The following week, the Republican tax cut passed and in a last-minute change the Republicans decided to have it go into effect immediately. The markets immediately responded. Within a week, the rate of interest on the “10-year” hit 2.49 percent, and very significantly the dollar price of gold did not respond in the textbook way by falling but rather rose to $1,279.10 per troy ounce. This reflected the combination of an approaching cyclical crisis and the reckless pro-cyclical tax cut that now was to go into effect immediately. This was the first sign that the pro-cyclical tax cut had begun to destabilize the economy.

Since then, the situation in the money markets has continued to progressively deteriorate. On April 20, 2018, the rate on 10-year government bonds rose to 2.95 percent with the dollar price of gold at $1,337.60. This was actually down compared to the previous week—April 13—when it closed at $1,348.60 but only because the rate on the “10-year” had risen from 2.83 to 2.95 percent, an unusually large rise over a one-week period. At these lines are written, it seems that 2.95 percent on the 10-year bond represents the level above which the price of gold begins to fall, a much higher level than was the case before the tax cut passed.

The ‘privatization’ of taxes

While it is claimed that up to two-thirds of all workers have received slight increases in take-home (after tax) pay thanks to the temporary—for workers—tax cuts, these figures fail to take into account the increases in the rate of interest that are partially the product of the tax cuts. As we have seen, overall interest rates have increased since Trump and the Republican Congress were elected, making a tax cut likely.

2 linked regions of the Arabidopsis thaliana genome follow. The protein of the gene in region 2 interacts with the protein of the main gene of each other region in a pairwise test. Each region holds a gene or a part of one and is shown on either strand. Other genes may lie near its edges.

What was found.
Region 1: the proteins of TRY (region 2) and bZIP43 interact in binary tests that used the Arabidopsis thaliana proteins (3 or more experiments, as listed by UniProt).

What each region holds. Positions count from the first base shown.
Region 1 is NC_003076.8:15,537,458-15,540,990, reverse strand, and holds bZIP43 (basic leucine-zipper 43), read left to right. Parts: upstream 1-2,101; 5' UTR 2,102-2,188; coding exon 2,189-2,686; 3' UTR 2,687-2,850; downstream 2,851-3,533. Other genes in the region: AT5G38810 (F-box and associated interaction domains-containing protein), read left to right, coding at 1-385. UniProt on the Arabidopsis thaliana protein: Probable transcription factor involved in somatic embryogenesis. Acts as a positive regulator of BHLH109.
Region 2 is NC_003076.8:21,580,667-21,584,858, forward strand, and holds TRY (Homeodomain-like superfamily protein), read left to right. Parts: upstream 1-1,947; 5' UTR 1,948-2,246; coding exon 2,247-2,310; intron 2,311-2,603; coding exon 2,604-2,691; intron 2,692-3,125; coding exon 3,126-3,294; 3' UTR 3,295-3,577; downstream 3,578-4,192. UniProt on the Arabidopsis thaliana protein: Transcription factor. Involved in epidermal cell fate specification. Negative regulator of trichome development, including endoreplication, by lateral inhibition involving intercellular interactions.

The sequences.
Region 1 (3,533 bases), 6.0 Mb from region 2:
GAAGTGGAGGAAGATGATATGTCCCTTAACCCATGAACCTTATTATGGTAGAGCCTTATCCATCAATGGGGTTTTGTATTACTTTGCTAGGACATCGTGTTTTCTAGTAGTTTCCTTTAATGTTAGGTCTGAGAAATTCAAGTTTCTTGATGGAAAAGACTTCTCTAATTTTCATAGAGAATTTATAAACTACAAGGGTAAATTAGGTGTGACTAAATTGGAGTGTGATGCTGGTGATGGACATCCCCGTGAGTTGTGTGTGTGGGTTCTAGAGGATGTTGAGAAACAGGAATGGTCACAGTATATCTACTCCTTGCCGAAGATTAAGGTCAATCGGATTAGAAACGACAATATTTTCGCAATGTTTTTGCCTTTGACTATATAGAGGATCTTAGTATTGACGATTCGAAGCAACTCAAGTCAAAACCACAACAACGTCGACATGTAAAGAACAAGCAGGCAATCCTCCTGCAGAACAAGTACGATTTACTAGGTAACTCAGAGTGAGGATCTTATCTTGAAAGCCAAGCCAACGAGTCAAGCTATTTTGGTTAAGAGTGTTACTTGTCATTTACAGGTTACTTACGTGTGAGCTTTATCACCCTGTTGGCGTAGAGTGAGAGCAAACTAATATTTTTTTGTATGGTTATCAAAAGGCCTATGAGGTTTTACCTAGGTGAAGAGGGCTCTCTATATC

The result has been that many working Americans are paying slightly less in taxes to the federal government but more in interest payments to their bankers and other creditors. In effect, a portion of their taxes have been privatized. But the privatization of the taxes does not end there. Once the crisis hits, interest rates will again decline but working Americans will then pay through the loss of additional jobs that will be lost due to the increased severity of the recession caused by the pro-cyclical tax cut for the rich. The resulting increased competition of workers on the labor market in search of jobs will result in lower wages for those who still have jobs or an increase in the rate of surplus value. Then the “privatization of taxes” will take the form of an increase in the “taxes” workers pay to their bosses in the form of unpaid labor.

Great dangers ahead

There are great dangers ahead. One possibly is that the combination of deep tax cuts, reckless war spending, and ongoing colonial wars in Syria and elsewhere, combined with the approaching cyclical crisis of overproduction, will lead to an acute financial crisis.

Such a crisis may take the form of something like what happened in the fall of 2008. But if the Powell Fed does not raise interest rates fast enough, the crisis might at first take the form of a dramatic decline of the U.S. dollar against gold and probably other currencies—a dollar crisis or crisis of the international monetary system. This would be a worst-case scenario, but given the turbulent financial, war and political climate it is far from impossible.

If this were to happen, the bankers will descend on Washington and demand emergency action to combat the international monetary crisis. The emergency action would include dramatic interest rate hikes by the Fed to halt the dollar devaluation—somewhat like the “Volcker shock”—combined with some combination of deep cuts in the federal budget and perhaps some rolling back on a temporary basis of the tax cut.